Ethnic Conflict and Civic Life: Hindus and Muslims in India

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Yale University Press, 2003 - History - 382 pages
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This timely book, updated for the paperback edition, examines how civic ties between Hindus and Muslims in different Indian cities serve to contain, or even prevent, ethnic violence. It is of interest not only to South Asian scholars and policymakers but also to those studying multiethnic societies in other areas of the world.
"An outstanding work of social science, one of the most important studies of ethnic violence to appear in many years."--Samuel P. Huntington, author of The Clash of Civilizations and the Remaking of World Order
"An important breakthrough in understanding the problem of ethnic conflict globally."--Robert Putnam, author of Bowling Alone, as quoted in the New York Times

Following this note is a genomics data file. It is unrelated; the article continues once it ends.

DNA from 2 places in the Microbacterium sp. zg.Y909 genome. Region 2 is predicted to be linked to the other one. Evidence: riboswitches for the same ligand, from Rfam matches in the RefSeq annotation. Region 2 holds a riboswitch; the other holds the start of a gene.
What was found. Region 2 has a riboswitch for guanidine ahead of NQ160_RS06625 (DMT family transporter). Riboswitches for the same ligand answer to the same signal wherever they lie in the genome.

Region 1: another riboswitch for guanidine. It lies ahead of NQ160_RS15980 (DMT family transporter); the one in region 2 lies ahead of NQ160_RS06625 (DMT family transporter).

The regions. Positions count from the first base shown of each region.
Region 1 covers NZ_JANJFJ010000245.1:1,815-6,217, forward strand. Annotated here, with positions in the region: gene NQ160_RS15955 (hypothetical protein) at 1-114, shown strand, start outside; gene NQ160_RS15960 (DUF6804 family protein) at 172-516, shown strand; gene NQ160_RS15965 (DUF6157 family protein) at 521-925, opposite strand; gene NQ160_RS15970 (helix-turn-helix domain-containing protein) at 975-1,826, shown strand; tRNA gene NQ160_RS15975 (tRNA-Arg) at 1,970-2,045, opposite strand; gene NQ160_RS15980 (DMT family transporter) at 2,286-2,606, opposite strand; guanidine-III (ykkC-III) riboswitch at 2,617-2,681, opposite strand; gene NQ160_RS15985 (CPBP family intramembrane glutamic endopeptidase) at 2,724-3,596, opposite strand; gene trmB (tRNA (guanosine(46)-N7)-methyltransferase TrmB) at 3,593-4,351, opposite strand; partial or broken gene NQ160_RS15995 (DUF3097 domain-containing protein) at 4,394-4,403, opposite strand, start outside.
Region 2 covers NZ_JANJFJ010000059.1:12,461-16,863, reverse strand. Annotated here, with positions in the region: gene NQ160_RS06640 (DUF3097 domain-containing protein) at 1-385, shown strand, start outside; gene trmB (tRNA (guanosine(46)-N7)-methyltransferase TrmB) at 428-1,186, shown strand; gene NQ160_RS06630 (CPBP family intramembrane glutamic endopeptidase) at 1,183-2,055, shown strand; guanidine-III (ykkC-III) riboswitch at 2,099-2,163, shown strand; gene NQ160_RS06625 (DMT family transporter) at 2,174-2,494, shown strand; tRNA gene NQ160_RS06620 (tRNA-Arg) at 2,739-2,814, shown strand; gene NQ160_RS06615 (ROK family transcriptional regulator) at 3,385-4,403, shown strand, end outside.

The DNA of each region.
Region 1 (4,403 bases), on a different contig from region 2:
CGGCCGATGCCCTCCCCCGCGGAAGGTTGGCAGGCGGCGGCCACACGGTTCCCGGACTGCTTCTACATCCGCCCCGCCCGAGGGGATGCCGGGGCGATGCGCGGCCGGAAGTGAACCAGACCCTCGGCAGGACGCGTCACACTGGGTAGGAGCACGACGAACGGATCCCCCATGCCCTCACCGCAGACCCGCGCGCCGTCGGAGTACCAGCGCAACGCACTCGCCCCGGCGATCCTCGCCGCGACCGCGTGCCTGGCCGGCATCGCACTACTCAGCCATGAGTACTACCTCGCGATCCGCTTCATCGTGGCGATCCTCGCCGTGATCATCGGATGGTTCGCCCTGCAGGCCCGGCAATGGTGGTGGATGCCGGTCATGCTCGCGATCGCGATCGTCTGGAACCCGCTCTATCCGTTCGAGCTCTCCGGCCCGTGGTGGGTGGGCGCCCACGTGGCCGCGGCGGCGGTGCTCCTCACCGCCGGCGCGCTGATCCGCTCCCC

"A lasting contribution to our understanding of how to tackle the roots of communal violence in India."--Radha Kumar, Foreign Affairs
"Scholars have hailed [Varshney's] book as a major breakthrough, while the United Nations has already adopted his method to study Muslim-Christian violence in Indonesia."--New York Times
"A timely, groundbreaking study."--Kenneth J. Cooper, Boston Globe
"Impressive. . . . Varshney's findings are intuitively satisfying and also useful. It was a pleasure to discover work so uniformingly rigorous and admirable in its theory, methodology, empiricism, and ethnicality."--Rick A. Eden, The Key Reporter

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ref to Sunni-Shia riots in Lucknow, 1907-1909 (p. 196)

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About the author (2003)

Ashutosh Varshney is Sol Goldman Professor of International Studies and the Social Sciences and Director of the Brown-India Initiative at Brown University.

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